Off the coast of Maine, park visi­tors gather on Cadil­lac Moun­tain to sa­vor a spec­tac­u­lar fall sunrise.

The Washington Post Sunday - - TRAVEL - PHOTO ES­SAY: ACA­DIA NA­TIONAL PARK

On a brisk Oc­to­ber morn­ing, peo­ple gather in the predawn hours as the sky be­gins to brighten. Wear­ing heavy jack­ets and bun­dled tight with blan­kets, they strug­gle against cold, windy weather that makes it feel more like win­ter than fall. Spread­ing out across a rocky moun­tain­top, they take part in the tra­di­tion that is ob­serv­ing the sunrise in Maine’s vast Aca­dia Na­tional Park. Its 47,000 acres, with their sharply hewn coast­line and pris­tine woods, take up much of Mount Desert Is­land, and those who make the pil­grim­age up Cadil­lac Moun­tain— the high­est point on Amer­ica’s Eastern Seaboard— are some of the first in the United States to see the sun peek over the hori­zon.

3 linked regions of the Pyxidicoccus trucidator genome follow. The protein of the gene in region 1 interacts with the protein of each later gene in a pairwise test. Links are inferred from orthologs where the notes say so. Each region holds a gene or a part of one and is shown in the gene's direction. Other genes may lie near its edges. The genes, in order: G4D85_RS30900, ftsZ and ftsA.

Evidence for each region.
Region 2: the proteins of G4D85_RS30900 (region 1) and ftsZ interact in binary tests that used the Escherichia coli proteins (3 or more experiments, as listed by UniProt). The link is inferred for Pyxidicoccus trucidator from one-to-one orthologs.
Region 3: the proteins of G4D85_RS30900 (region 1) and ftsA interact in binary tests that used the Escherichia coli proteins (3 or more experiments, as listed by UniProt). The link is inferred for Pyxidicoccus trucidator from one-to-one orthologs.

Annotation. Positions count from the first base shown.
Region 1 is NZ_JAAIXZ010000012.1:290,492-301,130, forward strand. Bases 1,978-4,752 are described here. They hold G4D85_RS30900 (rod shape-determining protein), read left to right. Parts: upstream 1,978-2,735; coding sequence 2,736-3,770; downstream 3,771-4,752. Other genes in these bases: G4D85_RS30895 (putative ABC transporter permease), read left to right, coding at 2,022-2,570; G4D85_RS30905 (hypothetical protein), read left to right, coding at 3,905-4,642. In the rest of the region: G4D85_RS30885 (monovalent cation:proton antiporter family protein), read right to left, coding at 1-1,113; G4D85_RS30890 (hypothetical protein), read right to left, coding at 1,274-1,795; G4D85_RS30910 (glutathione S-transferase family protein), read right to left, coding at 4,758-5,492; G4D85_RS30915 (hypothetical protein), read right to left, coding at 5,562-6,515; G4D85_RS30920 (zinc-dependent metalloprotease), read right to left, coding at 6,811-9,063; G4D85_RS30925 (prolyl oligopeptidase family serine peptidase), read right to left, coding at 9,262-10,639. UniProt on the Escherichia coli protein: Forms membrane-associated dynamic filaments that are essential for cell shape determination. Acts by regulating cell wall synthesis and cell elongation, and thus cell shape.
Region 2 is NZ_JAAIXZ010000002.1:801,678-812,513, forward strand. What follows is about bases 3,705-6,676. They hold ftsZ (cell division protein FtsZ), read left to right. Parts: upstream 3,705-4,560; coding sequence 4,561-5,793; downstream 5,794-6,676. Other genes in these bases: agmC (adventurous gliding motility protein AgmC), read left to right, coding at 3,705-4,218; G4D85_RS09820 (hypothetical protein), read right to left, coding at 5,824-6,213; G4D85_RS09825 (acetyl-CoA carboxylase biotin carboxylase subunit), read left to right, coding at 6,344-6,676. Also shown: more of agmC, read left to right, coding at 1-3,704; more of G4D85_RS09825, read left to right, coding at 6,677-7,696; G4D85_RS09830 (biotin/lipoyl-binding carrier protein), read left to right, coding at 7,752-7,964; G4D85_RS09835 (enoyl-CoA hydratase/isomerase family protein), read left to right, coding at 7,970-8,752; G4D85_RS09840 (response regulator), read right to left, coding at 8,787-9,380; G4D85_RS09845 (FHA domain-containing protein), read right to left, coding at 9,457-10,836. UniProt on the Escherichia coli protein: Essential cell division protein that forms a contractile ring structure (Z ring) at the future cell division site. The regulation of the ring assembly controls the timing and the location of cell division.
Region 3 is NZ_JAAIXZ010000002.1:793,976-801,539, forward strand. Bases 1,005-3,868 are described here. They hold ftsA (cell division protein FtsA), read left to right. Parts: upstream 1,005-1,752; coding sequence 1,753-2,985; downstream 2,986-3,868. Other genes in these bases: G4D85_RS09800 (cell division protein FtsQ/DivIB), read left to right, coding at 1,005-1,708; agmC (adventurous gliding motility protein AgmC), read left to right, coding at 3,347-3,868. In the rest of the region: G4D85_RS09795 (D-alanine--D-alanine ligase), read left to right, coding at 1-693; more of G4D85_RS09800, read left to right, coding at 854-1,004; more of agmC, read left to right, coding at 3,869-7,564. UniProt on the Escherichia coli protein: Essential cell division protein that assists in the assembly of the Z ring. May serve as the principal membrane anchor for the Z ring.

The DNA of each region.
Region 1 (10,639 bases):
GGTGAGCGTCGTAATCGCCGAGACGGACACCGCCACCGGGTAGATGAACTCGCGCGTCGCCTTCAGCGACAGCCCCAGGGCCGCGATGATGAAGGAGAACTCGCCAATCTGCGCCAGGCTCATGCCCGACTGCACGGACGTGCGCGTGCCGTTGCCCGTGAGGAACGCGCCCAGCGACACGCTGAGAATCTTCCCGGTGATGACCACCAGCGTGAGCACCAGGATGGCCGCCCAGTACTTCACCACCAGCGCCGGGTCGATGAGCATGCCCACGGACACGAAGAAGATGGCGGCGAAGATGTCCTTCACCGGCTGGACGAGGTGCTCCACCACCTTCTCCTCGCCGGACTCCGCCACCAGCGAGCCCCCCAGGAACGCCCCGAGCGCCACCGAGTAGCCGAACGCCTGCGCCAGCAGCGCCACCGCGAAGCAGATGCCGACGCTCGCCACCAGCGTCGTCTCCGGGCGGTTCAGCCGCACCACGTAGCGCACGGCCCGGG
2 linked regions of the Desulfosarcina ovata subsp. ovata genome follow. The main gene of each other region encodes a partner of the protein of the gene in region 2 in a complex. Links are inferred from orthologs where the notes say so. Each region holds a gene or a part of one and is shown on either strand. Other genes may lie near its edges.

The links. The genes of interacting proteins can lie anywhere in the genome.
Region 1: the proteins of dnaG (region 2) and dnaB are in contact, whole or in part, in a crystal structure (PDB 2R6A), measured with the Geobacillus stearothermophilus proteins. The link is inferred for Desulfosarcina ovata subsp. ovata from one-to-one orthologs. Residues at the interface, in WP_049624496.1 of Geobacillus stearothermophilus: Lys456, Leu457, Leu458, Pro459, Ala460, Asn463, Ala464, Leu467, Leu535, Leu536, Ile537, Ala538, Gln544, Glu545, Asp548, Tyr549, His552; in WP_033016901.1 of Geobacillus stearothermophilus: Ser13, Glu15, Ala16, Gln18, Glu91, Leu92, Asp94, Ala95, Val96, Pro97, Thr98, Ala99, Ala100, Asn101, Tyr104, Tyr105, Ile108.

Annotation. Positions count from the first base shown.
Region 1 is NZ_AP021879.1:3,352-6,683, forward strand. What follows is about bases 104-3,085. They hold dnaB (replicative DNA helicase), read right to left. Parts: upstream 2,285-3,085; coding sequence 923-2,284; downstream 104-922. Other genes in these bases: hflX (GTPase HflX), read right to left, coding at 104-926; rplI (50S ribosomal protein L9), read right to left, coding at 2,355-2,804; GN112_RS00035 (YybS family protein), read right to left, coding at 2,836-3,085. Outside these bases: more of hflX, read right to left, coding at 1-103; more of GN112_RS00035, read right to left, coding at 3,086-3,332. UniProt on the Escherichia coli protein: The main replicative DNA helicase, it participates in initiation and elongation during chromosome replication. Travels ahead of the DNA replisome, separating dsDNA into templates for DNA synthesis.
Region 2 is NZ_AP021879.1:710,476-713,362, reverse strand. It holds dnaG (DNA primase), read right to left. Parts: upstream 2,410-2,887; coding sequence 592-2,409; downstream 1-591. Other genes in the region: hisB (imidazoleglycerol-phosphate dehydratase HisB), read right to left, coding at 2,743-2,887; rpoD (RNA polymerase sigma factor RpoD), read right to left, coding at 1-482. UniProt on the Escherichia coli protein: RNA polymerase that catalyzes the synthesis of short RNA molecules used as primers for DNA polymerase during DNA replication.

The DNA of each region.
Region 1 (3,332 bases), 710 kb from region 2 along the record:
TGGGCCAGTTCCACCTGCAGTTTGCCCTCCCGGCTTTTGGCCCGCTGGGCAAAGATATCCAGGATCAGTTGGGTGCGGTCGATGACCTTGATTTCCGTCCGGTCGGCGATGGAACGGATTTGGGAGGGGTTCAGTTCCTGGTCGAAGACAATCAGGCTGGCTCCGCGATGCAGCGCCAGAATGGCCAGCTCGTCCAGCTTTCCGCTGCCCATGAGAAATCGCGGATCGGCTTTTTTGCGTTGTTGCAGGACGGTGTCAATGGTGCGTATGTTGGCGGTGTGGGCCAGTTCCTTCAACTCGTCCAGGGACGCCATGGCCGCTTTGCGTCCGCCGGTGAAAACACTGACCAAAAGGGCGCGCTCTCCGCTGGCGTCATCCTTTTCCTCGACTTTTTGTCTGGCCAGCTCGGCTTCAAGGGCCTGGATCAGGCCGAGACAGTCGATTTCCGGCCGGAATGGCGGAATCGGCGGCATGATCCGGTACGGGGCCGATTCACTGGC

Clock­wise from top: Sunrise-watch­ers last Oc­to­ber at Aca­dia Na­tional Park in Bar Har­bor, onMount Desert Is­land, Maine; a red light from the Bass Har­bor Head Light­house il­lu­mi­nates the sky near Tre­mont, at the is­land’s south end; soak­ing up the view from Cadil­lacMoun­tain; fall fo­liage in the park; a close-up of chang­ing leaves.

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